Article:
A gaunt Zevon sits with Jorge Calderón in the booth. The collaborator hands the singer a page. Have a go at singing the lyrics. “What?” says Zevon, aghast. “All of them?”. He’s not joking. After trying, and failing, Calderón suggests they postpone another attempt until tomorrow. You’ll be fresh. 

“Jorge,” says Warren, “I’m dying. I have no fresh. Fresh is not in my vocabulary.”

Then this diary entry (from the VH1 doco):

The ‘he’ is old friend Bruce Springsteen.

Springsteen brings a jolt of positive energy. They tackle “Disorder In The House” again. It is ragged, triumphant, chaotic, inspiring. It is hilarious and heart-breaking. 

Springsteen’s plugs directly into the desk for his solo. Zevon is sitting next to him. Listened to in isolation, you might say it’s disjointed and frayed. In the context of this song, this album, this farewell, it is absolutely fucking kick-arse brilliant. A crazy twenty-one gun salute to a friend, honouring him not for his grace and courage and humour, but for his wayward lawlessness and his passion.

The final song on the album, “Keep Me In Your Heart”, is a touching epilogue. But for this rocket-propelled grenade of a musician, dial back to “Disorder In The House” and remember him this way.

The documentary VH1 (INSIDE)OUT: WARREN ZEVON is highly recommended, as is the David Letterman Show.

The use of stills from these programs to enhance the album review is gratefully acknowledged.



  1. Good review! Warren Zevon had the same vintage as Elton John and might have been just as good, but remained an insider tip.

    Liked by 1 person

    1. Do you reckon Zevon craved the mainstream, HF? I get the impression he was pretty happy with his ‘outsider’ status. Still, a great talent.

      Liked by 1 person

      1. No, I don’t think so! But shortly after his death, Warren Zevon was heaped with praise by the music critics, as if they had plagued the guilty conscience that they had largely ignored this great artist for decades.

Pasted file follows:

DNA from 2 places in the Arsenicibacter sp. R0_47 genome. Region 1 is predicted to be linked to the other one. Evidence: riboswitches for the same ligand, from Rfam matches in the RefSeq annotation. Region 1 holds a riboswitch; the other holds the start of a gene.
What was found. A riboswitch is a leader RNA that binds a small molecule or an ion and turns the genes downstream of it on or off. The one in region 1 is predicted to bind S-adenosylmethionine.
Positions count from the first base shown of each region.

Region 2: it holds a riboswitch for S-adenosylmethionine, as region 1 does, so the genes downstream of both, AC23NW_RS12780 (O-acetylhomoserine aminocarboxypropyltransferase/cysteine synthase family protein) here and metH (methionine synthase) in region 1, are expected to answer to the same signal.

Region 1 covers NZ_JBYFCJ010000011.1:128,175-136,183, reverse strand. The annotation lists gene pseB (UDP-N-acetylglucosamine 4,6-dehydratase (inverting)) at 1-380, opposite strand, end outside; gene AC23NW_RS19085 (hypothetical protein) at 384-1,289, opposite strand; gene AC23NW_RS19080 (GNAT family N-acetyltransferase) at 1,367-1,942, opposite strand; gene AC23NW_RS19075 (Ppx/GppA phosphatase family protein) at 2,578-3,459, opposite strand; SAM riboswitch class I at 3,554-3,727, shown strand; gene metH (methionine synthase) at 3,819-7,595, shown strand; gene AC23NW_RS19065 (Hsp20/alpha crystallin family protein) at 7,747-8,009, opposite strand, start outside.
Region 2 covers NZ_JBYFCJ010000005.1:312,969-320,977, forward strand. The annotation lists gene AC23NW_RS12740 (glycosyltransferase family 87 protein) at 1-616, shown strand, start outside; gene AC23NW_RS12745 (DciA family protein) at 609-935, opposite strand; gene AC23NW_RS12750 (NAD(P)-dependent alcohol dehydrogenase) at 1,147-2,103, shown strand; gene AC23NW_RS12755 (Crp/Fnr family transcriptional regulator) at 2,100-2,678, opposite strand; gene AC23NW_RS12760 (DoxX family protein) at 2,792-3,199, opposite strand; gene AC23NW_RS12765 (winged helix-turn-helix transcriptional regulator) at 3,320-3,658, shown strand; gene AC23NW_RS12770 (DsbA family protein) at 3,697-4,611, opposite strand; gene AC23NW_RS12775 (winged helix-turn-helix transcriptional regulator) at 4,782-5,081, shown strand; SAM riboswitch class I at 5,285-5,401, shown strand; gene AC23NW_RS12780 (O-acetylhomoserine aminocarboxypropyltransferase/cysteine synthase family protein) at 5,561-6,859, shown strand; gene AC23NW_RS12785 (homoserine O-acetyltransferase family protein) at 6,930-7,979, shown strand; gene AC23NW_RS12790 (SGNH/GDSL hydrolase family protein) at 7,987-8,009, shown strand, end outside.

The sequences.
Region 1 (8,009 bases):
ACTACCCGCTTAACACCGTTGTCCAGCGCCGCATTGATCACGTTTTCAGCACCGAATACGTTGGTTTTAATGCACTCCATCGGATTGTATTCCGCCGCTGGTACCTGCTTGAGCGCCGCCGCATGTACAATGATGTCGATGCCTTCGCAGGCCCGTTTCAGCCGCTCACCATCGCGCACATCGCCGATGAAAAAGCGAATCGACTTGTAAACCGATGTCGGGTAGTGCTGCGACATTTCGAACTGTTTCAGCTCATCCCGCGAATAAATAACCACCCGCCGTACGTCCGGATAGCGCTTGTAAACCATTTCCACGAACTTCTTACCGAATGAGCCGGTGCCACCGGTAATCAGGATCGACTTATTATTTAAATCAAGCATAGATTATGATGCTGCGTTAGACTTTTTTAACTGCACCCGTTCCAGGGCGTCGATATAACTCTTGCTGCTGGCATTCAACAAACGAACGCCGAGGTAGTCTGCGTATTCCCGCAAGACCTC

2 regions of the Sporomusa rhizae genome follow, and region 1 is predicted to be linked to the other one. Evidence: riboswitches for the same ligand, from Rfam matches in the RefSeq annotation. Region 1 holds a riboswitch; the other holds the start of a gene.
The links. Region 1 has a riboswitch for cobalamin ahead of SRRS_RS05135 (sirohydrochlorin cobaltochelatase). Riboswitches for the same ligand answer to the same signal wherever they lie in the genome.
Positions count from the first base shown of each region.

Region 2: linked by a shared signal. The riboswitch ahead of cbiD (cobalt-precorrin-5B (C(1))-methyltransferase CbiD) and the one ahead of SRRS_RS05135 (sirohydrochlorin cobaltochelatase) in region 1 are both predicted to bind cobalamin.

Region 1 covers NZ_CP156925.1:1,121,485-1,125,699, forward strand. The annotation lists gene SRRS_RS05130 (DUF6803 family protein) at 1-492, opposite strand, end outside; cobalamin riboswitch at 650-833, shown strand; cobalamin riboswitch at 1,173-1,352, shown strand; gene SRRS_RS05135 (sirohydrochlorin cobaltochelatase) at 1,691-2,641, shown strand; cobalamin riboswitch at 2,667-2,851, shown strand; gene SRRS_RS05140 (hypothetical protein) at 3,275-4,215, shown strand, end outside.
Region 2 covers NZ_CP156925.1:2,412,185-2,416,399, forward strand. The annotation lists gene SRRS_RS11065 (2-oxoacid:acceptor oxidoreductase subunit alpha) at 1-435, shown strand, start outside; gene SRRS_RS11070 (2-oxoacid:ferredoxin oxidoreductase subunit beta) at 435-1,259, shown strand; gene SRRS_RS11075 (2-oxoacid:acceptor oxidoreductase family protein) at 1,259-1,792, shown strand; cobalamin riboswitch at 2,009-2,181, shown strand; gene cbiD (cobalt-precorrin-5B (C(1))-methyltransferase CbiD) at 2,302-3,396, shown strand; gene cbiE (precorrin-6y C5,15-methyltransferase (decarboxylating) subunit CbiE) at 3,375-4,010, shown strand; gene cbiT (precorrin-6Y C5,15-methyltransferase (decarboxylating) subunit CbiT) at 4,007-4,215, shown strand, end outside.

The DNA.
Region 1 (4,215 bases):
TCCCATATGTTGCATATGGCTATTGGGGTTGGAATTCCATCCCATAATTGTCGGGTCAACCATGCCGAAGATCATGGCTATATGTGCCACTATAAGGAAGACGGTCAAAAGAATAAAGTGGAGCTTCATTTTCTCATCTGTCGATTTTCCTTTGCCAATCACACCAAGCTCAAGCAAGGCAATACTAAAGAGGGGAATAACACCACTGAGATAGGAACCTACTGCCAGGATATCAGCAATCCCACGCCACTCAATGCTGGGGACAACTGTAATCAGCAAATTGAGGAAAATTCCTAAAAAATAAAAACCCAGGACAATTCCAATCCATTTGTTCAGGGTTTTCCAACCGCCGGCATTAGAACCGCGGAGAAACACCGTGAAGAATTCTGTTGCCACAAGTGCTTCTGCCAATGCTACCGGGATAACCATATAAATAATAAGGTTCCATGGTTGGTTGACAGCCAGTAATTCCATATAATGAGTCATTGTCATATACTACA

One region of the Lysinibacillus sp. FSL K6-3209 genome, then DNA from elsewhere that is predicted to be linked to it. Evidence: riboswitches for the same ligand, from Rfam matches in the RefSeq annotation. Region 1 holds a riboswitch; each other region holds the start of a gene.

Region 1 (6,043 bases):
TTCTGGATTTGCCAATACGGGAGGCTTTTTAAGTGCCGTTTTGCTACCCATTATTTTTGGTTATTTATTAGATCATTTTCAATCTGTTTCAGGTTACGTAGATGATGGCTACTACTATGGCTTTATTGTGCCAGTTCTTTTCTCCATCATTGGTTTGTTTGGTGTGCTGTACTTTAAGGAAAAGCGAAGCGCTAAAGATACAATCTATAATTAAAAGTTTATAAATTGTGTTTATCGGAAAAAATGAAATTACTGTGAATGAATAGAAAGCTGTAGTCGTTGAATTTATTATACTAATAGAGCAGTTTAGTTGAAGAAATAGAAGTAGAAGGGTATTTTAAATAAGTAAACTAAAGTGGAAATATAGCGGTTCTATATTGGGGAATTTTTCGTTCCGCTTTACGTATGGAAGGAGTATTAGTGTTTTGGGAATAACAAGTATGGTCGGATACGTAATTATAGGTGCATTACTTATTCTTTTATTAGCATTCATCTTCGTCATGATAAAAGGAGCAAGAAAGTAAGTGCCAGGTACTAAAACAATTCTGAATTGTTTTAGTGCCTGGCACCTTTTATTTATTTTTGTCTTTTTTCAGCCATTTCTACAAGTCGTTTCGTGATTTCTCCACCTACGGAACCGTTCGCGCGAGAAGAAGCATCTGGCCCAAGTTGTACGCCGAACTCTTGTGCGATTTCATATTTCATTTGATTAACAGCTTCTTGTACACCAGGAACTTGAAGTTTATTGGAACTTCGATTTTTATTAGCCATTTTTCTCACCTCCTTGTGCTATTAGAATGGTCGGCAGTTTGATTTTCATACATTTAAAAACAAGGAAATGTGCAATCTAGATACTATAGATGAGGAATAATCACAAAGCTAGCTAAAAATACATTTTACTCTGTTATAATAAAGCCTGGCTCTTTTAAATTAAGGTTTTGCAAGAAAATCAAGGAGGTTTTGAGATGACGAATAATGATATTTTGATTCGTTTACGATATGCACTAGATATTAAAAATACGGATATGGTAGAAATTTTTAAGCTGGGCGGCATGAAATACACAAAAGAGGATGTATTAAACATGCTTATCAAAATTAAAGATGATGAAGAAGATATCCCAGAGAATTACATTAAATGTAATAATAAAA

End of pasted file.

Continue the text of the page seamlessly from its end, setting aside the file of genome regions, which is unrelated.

Liked by 1 person

        1. I suspect you are on target with that comment, HF. He is certainly one of those artists who rewards greater attention (which he rarely received in the wider music community). However the roster of guests on The Wind attests to the respect he was held in by musicians.

          Liked by 1 person

  2. Really loved this, Bruce – The Wind, and Prison Grove especially (on the Uncut cover mount CD at the time) was my introduction to Zevon. I wasn’t aware of the documentary or Zevon heavy Letterman show, so I’ll need to look out for them.

    He was a helluva songwriter.

    Liked by 1 person

    1. I’m glad you liked it, J. Reckon you’d enjoy both shows. The doco is particularly well done.

      Liked by 1 person

  3. The one time I saw Zevon, he was much like the Boss. He jumped all over the stage, climbed the amp and even threw himself against them. In my mind, his greatest moment is a cover of Prince’s Raspberry Beret he performed. I think I might have dreamed the whole thing. I went looking for it for my Prince-Tribute spin class when Prince died and I could find it. Am I making this up?

    Liked by 2 people

    1. Ah, love a mystery. Though I can’t help with things Princely, I’m afraid.
      As for Zevon, I’d always heard he put on a great show.

      Liked by 2 people

  4. Nice post Bruce – I’ll have to see that Letterman video especially.
    A friend of mine has the Zevon line you shared above, “Enjoy every sandwich,” as his email sign-off, it’s good advice!

    Liked by 1 person

    1. Thanks Geoff. It is good advice, I agree. Although we might also say, ‘Enjoy every CD’!

      Liked by 1 person